- Associated Press - Monday, January 25, 2016

SPEARFISH, S.D. (AP) - As soon as you walk through the door, it’s clear that paper is an important part of the household: Examples of 11-year-old Justin Fossum’s origami are visible everywhere. And it’s not always obvious that each is made of a single piece of paper without the use of scissors, tape, or glue.

“It’s challenging, and you get to do anything with it. It’s fun,” Fossum said of origami, a Japanese term that translates to “folding” and “paper.” ”You can let your mind go free. It’s a whole other world. . You can just explore what you can do with one square sheet of paper.”

It’s a tale of love at first sight; in third grade, Fossum saw origami for the first time when a classmate brought some to school.

“He would take these square sheets of paper, only, and configurate it and make creases so that it would turn out to these amazing models, and I wanted to know how to do it,” he told the Black Hills Pioneer (https://bit.ly/1PpNRdQ ).

Fossum began looking into online resources to find out more, bought some books, and started teaching himself the intricacies of a craft with centuries’ worth of history. He didn’t start with the easy stuff, either. One of the first designs to catch his eye was Flasher Big Bang by Jeremy Shafer, a professional entertainer and origamist. This design takes an approximately 7-foot-wide piece of paper, and through a series of creases, creates a spiral that reduces it to the size of fist, which, once opened to its original size, springs back down to size when released. Fossum joked that designs calling for pieces of paper longer than his arm span add another aspect of challenge.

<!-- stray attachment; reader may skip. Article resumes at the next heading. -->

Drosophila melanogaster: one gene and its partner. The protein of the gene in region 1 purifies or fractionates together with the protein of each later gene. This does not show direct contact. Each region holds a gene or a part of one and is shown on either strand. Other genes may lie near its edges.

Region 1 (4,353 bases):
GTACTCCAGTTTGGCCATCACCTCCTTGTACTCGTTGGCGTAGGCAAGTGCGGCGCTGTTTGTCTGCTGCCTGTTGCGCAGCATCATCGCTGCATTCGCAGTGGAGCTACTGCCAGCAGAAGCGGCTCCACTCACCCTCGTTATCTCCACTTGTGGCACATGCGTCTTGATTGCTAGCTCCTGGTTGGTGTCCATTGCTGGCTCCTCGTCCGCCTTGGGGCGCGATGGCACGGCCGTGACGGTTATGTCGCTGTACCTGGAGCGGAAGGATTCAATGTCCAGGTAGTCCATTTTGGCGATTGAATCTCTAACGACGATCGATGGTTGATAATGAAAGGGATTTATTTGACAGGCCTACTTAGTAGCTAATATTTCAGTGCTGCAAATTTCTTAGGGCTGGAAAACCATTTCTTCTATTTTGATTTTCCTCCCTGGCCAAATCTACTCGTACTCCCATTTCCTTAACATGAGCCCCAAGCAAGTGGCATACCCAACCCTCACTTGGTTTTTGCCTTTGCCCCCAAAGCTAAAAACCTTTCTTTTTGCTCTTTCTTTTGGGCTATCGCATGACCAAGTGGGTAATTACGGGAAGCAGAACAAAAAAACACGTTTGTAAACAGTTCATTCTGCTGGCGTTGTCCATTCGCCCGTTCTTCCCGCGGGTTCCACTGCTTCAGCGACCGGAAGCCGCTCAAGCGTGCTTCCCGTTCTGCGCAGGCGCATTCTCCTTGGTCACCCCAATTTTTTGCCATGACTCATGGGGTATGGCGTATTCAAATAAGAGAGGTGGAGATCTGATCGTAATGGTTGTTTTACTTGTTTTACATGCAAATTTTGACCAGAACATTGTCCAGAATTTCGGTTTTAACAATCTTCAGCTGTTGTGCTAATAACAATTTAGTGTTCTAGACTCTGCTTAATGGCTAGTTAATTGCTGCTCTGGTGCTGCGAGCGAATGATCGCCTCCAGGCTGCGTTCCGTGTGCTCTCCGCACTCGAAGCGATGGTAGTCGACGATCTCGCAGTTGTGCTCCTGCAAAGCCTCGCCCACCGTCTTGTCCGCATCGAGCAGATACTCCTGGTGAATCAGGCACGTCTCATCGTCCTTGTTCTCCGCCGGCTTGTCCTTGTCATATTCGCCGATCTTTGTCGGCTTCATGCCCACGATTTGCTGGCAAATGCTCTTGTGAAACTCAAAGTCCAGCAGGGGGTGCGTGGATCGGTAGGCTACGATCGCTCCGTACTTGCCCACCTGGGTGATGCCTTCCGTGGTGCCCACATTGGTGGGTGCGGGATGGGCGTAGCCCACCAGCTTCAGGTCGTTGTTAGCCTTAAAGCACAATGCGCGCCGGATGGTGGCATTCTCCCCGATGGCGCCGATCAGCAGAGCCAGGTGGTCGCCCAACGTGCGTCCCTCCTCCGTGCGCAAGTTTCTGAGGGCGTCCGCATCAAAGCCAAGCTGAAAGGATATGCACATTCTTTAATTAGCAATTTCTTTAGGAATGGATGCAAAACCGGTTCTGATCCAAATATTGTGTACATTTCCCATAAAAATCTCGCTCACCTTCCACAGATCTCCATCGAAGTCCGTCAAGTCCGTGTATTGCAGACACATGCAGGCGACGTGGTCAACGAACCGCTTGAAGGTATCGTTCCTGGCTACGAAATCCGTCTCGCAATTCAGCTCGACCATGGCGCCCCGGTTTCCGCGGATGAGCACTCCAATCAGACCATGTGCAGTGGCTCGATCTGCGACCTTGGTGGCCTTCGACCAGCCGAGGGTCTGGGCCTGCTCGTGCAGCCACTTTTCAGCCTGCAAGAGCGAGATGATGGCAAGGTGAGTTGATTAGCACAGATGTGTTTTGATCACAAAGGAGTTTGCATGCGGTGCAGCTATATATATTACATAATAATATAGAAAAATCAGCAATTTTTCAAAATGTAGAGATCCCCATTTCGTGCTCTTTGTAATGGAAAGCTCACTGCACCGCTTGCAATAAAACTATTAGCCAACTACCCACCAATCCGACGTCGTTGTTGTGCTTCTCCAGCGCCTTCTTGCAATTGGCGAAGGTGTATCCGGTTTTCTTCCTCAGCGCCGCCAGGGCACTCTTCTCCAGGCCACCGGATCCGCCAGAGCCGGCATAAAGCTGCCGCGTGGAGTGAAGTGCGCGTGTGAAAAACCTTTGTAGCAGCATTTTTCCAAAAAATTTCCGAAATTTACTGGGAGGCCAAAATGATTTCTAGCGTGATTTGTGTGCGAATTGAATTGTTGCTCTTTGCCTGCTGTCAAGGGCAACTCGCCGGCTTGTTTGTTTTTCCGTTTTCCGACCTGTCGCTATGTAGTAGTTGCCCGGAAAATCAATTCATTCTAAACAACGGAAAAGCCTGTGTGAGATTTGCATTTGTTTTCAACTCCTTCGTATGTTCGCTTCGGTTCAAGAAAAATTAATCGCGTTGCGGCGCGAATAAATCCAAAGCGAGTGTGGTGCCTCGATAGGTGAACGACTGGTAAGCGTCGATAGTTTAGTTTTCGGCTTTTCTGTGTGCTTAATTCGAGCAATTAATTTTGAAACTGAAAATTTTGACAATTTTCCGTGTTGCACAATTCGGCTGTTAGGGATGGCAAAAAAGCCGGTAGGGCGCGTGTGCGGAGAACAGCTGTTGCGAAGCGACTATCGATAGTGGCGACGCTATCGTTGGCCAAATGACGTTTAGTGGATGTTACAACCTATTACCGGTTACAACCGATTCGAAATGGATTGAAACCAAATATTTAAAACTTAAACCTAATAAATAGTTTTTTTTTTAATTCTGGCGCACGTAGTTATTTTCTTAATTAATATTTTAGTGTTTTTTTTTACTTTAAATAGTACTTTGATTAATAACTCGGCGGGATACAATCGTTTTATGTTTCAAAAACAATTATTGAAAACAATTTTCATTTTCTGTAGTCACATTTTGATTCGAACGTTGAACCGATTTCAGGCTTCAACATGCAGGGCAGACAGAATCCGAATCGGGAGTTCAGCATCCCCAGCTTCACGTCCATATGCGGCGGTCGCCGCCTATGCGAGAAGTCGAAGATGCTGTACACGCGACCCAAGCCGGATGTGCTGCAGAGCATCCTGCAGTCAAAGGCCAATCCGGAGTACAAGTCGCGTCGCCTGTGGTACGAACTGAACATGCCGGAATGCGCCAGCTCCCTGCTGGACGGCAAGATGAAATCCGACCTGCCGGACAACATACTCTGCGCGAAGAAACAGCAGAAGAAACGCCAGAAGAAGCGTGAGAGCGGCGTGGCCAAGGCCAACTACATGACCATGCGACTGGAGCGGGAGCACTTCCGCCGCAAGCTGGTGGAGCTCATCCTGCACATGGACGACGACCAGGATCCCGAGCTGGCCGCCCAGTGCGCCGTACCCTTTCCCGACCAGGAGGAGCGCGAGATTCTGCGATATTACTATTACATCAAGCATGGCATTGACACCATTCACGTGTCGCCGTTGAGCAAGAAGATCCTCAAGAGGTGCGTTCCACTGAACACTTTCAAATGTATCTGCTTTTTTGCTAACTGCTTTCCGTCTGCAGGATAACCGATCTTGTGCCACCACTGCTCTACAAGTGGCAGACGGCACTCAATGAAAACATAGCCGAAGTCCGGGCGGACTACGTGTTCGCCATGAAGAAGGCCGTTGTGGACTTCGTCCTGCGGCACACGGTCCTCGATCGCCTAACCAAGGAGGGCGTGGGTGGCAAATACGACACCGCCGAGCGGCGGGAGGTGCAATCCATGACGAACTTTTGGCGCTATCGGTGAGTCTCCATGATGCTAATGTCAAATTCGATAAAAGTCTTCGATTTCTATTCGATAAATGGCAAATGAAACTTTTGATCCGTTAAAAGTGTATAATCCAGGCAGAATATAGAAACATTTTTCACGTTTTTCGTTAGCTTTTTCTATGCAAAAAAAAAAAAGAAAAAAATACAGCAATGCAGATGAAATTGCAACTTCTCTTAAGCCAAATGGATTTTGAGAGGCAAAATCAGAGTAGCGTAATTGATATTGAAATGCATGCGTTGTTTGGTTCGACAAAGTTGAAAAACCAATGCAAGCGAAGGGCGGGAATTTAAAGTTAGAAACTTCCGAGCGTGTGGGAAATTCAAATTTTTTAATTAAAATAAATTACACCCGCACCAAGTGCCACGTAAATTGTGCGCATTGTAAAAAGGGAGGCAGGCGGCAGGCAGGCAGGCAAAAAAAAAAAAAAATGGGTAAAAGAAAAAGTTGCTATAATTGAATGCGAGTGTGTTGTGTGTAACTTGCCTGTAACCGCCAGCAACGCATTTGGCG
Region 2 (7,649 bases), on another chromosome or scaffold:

“It does start to get a little bit trickier when your books are written in Japanese,” Fossum added, pointing out those in his collection that fall under this category. He currently studies Japanese, and in his quest to become an origamist, has learned and can recite much of origami’s history, techniques, and innovators. He explained that Akira Yoshizawa, considered the father of modern origami, opened up the art in the early 1900s by bringing about the Yoshizawa-Randlett diagramming system. This system provided notations of symbols, arrows, and diagrams for origami folds, when prior to this system, most origami models were limited to preliminary “bases,” or traditional Japanese folding configurations. Yoshizawa’s work allowed the complexity of origami models to grow as people studied their mathematical properties.

These properties drew Fossum to origami.

“I love math and science,” he said, describing how math can be used to describe folds and apply techniques to create amazing shapes. He pointed out one of the most complex modern designs known, created by Satoshi Kamiya: an Eastern dragon complete with teeth, whiskers eyes, teeth, barbed tail, and more than a thousand overlapping scales - each of which takes seven steps to fold.

“It’s just awesome. It’s crazy,” Fossum said of the design.

With the goal of becoming a theoretical astrophysicist at Caltech after majoring in math and physics at Princeton University, Fossum recognizes a lot of practical applications for the math and physics present in origami. Many modern origamists are engineers, biologists, physicists, etc., and the same principles involved in his Flasher Big Bang compacting and expanding have been used by NASA to build collapsible telescopes; in the medical field to create and insert cardiac stents; and in the auto industry to build more efficient air bags.

These principles allow Fossum to fold complex designs that awe many people, but he said few “get the chance to get a relationship with origami.”